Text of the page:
01/03/2013 12:04 pm ET Updated Mar 05, 2013

This Quitter Did Win

We've all heard people make New Year's resolutions (or make them ourselves) and question how likely it will be to succeed. The statistics might seem compelling, especially if your resolution is to quit smoking -- which I know from personal experience is quite a challenge.

I'm here to tell you: You can do this, and you don't have to do it by yourself. That's why I'm sharing my story with you.

As a restaurateur, my palate is one of my most important tools. However, like many hospitality industry workers, I was a smoker. A lot of people outside the industry find it surprising that a group of people who rely on their taste buds have one of the highest smoking populations in the U.S.

Maybe it's the hours? Maybe it's the high-stress environment? Maybe it's being surrounded by food and wine all the time? I don't know, but I understand the struggles and challenges food industry workers face when quitting smoking.

I smoked for 18 years. At one point, I was up to 2.5 packs of cigarettes per day and buying a third pack on my way home from Babbo each night. Think of how many cigarettes that is per waking hour! I tried to quit at least a dozen times, but the cravings always became stronger than my will to succeed. That's when I realized "will to succeed" is not enough. I needed a plan, and I needed support.

I credit my wife for laying down the law, so to speak, when she gave birth to my first child. I knew I had to set a positive example for my family, and I had to quit for sake of my career. This wasn't just a job to me. Food and wine are my passion. It was time to make a change.

It might have been one of the most difficult challenges of my life, but I am so proud to say I succeeded. I did it... I quit smoking. Every opportunity to take a cigarette break was a temptation. Every action I used to associate with having a cigarette in my hand required a new way of thinking. It was an adjustment, but I didn't do it alone.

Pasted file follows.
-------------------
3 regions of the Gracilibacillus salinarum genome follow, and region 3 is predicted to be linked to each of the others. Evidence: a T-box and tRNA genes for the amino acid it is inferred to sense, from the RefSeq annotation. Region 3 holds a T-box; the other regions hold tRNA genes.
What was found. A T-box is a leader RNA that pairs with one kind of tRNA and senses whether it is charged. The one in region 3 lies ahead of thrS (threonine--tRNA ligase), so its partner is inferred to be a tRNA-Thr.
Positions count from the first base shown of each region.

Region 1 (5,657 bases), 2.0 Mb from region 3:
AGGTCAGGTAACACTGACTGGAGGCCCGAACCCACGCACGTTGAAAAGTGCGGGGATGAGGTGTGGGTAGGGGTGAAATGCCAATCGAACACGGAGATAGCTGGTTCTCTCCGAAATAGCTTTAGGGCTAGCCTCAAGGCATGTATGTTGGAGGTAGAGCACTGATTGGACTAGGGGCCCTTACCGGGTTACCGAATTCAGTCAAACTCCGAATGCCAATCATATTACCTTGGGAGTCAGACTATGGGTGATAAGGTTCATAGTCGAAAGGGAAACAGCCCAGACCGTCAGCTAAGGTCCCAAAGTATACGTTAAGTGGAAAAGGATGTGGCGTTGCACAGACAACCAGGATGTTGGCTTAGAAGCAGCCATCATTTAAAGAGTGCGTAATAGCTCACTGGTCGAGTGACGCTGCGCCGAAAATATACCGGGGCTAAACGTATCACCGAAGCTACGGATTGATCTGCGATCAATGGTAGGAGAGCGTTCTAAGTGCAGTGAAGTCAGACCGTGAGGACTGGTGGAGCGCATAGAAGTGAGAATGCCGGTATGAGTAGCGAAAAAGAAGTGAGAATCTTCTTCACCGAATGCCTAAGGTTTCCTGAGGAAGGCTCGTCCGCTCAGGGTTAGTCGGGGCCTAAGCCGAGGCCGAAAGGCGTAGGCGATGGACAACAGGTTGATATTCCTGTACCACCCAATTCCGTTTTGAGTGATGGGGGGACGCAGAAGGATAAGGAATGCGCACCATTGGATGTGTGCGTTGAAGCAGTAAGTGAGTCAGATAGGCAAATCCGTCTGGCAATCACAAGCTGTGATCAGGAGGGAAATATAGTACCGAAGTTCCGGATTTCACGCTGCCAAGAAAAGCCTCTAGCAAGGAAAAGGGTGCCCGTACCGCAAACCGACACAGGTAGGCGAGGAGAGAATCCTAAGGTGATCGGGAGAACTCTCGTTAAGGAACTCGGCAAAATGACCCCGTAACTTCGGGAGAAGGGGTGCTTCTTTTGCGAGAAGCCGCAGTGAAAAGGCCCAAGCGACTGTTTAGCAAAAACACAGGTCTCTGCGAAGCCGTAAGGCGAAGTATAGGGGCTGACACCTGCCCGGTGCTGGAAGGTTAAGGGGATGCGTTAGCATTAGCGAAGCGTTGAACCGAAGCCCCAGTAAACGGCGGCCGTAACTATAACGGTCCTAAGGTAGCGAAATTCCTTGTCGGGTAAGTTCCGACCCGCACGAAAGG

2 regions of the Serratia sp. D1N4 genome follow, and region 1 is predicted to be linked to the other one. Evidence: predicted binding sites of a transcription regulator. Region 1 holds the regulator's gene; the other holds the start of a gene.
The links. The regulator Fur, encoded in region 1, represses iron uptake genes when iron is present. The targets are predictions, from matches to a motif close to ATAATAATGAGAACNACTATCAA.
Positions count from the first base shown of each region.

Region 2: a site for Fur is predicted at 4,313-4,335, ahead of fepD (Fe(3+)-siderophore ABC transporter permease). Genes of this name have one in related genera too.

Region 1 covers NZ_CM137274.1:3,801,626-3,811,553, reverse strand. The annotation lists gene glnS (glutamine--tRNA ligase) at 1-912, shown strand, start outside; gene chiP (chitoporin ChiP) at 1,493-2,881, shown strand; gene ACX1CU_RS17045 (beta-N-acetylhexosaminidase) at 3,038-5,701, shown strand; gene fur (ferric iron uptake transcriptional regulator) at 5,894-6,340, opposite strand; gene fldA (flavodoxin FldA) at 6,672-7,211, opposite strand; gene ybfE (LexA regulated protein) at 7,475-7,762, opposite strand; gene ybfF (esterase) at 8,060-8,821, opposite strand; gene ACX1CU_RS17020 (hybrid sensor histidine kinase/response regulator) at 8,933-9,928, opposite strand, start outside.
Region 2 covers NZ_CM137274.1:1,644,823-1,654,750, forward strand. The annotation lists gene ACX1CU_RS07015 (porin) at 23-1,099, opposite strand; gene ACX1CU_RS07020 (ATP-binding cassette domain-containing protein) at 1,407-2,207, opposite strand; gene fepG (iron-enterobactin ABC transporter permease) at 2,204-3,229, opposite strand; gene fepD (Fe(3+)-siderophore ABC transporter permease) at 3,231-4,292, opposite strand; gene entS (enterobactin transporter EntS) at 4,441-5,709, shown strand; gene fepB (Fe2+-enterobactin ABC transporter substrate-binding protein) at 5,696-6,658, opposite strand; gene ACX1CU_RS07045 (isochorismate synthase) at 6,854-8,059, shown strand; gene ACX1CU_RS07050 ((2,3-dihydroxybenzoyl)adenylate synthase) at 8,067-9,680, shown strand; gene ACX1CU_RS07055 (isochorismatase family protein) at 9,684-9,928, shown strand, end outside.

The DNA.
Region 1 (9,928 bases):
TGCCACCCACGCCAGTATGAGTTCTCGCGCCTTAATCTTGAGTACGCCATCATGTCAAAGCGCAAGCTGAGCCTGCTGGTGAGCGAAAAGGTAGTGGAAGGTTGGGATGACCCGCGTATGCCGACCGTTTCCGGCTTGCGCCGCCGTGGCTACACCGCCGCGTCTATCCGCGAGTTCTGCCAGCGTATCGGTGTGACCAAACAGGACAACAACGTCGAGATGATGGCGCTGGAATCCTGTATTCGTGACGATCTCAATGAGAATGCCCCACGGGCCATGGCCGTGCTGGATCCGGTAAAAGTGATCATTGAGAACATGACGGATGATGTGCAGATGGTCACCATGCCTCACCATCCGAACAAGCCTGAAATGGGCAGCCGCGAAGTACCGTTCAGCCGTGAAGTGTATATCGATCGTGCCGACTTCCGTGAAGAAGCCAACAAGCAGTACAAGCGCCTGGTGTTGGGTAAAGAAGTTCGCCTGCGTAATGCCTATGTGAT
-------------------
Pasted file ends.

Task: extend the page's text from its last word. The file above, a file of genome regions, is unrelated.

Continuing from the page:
I learned the necessity of a strong support system, and that's why I'm partnering with Blueprint to Quit -- a comprehensive quit smoking program available at Walmart -- to help others get started on the right foot. Blueprint to Quit can help with physical cravings associated with smoking and provides behavioral support online when you need it.

When making your resolution to quit smoking, make this year different. Start with a detailed action plan, not just a broad statement that you're going to quit. Figure out what your triggers are. Become more conscious of your behaviors, so you can learn to change them. Replace each cigarette with a different activity. Celebrate each time you skip that opportunity to smoke. Each time is a win. Make your family and friends hold you accountable by sharing your plan with them.

It's been 15 years since I stopped smoking, and it's still a source of pride for me. I'm healthier now than I was in my 20s and looking forward to competing in my second Ironman in Kona, Hawaii -- if I'm lucky to get a spot! I've also gained so much personally by seeing what I can accomplish. I've spent some of the best years of my life already as a non-smoker, and I'm confident some of the best are still to come.

May you have a wonderful New Year filled with health and happiness!

For more on smoking, click here.

For more by Joe Bastianich, click here.